# scipy.stats.probplot¶

scipy.stats.probplot(x, sparams=(), dist='norm', fit=True, plot=None, rvalue=False)[source]

Calculate quantiles for a probability plot, and optionally show the plot.

Generates a probability plot of sample data against the quantiles of a specified theoretical distribution (the normal distribution by default). `probplot` optionally calculates a best-fit line for the data and plots the results using Matplotlib or a given plot function.

Parameters
xarray_like

Sample/response data from which `probplot` creates the plot.

sparamstuple, optional

Distribution-specific shape parameters (shape parameters plus location and scale).

diststr or stats.distributions instance, optional

Distribution or distribution function name. The default is ‘norm’ for a normal probability plot. Objects that look enough like a stats.distributions instance (i.e. they have a `ppf` method) are also accepted.

fitbool, optional

Fit a least-squares regression (best-fit) line to the sample data if True (default).

plotobject, optional

If given, plots the quantiles. If given and fit is True, also plots the least squares fit. plot is an object that has to have methods “plot” and “text”. The `matplotlib.pyplot` module or a Matplotlib Axes object can be used, or a custom object with the same methods. Default is None, which means that no plot is created.

Returns
(osm, osr)tuple of ndarrays

Tuple of theoretical quantiles (osm, or order statistic medians) and ordered responses (osr). osr is simply sorted input x. For details on how osm is calculated see the Notes section.

(slope, intercept, r)tuple of floats, optional

Tuple containing the result of the least-squares fit, if that is performed by `probplot`. r is the square root of the coefficient of determination. If `fit=False` and `plot=None`, this tuple is not returned.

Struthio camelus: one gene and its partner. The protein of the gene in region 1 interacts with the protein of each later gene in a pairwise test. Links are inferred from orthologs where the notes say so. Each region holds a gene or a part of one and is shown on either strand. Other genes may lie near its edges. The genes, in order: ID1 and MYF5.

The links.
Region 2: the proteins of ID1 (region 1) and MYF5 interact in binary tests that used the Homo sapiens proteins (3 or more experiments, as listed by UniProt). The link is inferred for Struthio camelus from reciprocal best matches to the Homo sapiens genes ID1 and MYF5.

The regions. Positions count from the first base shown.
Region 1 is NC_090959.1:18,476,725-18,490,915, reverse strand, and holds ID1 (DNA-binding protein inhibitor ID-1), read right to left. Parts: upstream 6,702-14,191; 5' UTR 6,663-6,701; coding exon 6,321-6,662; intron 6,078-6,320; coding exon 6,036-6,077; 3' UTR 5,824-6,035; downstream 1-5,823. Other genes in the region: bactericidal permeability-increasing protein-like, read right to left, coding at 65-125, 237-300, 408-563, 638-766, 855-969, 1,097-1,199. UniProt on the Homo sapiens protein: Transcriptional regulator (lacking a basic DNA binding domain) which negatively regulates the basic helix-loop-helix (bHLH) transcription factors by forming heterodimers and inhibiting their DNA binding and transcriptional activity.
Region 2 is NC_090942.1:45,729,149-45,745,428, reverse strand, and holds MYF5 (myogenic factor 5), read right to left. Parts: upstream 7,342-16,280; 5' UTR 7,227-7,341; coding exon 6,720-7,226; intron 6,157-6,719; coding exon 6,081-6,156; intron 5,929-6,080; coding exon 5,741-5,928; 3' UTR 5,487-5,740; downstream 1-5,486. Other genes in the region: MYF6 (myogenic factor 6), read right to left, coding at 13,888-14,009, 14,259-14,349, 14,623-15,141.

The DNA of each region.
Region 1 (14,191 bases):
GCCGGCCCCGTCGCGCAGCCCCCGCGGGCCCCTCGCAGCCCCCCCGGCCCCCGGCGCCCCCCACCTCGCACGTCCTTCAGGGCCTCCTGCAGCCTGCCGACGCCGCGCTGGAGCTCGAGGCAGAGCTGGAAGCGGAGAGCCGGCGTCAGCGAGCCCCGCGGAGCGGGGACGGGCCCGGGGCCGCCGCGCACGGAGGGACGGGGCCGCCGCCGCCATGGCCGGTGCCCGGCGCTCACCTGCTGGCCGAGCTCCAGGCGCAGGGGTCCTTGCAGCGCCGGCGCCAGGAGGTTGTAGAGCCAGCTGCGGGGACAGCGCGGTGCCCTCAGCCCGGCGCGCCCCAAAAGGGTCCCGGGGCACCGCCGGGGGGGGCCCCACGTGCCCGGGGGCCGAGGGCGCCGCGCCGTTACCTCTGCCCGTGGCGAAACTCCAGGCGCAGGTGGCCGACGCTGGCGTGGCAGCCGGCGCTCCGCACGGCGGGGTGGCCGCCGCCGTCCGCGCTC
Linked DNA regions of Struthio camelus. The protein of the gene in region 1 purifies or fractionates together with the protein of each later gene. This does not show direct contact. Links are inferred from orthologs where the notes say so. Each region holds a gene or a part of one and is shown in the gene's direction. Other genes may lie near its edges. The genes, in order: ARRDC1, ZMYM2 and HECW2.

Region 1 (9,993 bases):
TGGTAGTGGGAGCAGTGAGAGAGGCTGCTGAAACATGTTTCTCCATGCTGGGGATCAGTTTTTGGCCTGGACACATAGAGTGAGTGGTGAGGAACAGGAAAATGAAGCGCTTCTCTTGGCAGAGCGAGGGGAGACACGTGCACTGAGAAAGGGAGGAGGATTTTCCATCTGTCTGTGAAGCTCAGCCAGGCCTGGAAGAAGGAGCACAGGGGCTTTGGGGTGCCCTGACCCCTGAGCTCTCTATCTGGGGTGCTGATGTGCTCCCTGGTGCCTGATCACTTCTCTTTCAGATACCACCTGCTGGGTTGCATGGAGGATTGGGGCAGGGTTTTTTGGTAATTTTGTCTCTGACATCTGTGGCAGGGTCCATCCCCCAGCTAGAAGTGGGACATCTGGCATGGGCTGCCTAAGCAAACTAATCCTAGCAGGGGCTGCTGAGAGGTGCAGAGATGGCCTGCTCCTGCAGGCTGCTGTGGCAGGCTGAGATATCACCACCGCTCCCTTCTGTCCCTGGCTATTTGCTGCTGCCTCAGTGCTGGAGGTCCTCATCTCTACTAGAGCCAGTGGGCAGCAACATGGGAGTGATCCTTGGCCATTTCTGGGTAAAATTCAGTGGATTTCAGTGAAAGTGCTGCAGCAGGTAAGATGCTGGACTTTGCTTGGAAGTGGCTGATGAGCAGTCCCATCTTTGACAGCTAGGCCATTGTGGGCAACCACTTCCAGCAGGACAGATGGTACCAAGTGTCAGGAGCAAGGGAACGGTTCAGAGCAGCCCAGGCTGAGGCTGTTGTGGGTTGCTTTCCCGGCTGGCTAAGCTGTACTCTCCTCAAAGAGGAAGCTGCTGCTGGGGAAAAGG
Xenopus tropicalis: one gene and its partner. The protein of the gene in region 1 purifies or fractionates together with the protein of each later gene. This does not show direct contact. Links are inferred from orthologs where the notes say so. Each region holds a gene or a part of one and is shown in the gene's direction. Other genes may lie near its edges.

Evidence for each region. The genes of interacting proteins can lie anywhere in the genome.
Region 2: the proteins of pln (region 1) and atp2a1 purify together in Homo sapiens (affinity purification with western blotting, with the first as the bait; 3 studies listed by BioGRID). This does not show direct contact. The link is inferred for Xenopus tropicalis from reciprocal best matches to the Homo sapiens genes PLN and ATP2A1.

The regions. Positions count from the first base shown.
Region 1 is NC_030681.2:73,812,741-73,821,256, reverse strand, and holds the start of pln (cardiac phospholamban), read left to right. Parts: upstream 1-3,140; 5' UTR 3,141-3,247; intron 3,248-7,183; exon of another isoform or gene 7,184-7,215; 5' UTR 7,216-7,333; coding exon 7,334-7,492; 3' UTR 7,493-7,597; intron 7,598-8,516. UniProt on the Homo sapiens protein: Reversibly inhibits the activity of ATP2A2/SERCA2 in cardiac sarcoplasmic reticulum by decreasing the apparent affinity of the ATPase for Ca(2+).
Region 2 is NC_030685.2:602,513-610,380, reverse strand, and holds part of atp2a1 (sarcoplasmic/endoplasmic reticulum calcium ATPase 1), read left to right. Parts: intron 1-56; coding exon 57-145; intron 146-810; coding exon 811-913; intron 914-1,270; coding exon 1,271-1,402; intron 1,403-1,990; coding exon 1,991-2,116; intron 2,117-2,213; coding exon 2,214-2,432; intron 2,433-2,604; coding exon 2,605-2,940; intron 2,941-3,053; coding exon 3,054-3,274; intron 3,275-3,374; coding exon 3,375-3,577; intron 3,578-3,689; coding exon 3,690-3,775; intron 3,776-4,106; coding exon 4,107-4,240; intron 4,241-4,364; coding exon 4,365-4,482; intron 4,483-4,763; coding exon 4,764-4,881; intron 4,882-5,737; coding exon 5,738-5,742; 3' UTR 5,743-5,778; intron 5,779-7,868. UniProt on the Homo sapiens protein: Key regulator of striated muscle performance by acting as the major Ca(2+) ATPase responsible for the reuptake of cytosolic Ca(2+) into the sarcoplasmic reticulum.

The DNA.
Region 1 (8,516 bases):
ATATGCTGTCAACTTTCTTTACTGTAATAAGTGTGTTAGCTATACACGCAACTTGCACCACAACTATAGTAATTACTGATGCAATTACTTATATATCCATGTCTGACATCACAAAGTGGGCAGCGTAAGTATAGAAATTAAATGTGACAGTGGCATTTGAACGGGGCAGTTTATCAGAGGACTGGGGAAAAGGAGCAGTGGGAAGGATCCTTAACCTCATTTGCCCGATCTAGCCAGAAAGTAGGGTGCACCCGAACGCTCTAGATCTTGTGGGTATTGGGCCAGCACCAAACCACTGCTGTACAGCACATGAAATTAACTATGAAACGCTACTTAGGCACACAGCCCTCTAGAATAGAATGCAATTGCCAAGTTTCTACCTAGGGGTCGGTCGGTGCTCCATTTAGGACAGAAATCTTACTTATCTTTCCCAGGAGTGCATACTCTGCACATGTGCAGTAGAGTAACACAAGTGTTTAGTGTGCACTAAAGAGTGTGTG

Notes

Even if plot is given, the figure is not shown or saved by `probplot`; `plt.show()` or `plt.savefig('figname.png')` should be used after calling `probplot`.

`probplot` generates a probability plot, which should not be confused with a Q-Q or a P-P plot. Statsmodels has more extensive functionality of this type, see `statsmodels.api.ProbPlot`.

The formula used for the theoretical quantiles (horizontal axis of the probability plot) is Filliben’s estimate:

```quantiles = dist.ppf(val), for

0.5**(1/n),                  for i = n
val = (i - 0.3175) / (n + 0.365),  for i = 2, ..., n-1
1 - 0.5**(1/n),              for i = 1
```

where `i` indicates the i-th ordered value and `n` is the total number of values.

Examples

```>>> from scipy import stats
>>> import matplotlib.pyplot as plt
>>> nsample = 100
>>> rng = np.random.default_rng()
```

A t distribution with small degrees of freedom:

```>>> ax1 = plt.subplot(221)
>>> x = stats.t.rvs(3, size=nsample, random_state=rng)
>>> res = stats.probplot(x, plot=plt)
```

A t distribution with larger degrees of freedom:

```>>> ax2 = plt.subplot(222)
>>> x = stats.t.rvs(25, size=nsample, random_state=rng)
>>> res = stats.probplot(x, plot=plt)
```

A mixture of two normal distributions with broadcasting:

```>>> ax3 = plt.subplot(223)
>>> x = stats.norm.rvs(loc=[0,5], scale=[1,1.5],
...                    size=(nsample//2,2), random_state=rng).ravel()
>>> res = stats.probplot(x, plot=plt)
```

A standard normal distribution:

```>>> ax4 = plt.subplot(224)
>>> x = stats.norm.rvs(loc=0, scale=1, size=nsample, random_state=rng)
>>> res = stats.probplot(x, plot=plt)
```

Produce a new figure with a loggamma distribution, using the `dist` and `sparams` keywords:

```>>> fig = plt.figure()
```>>> plt.show()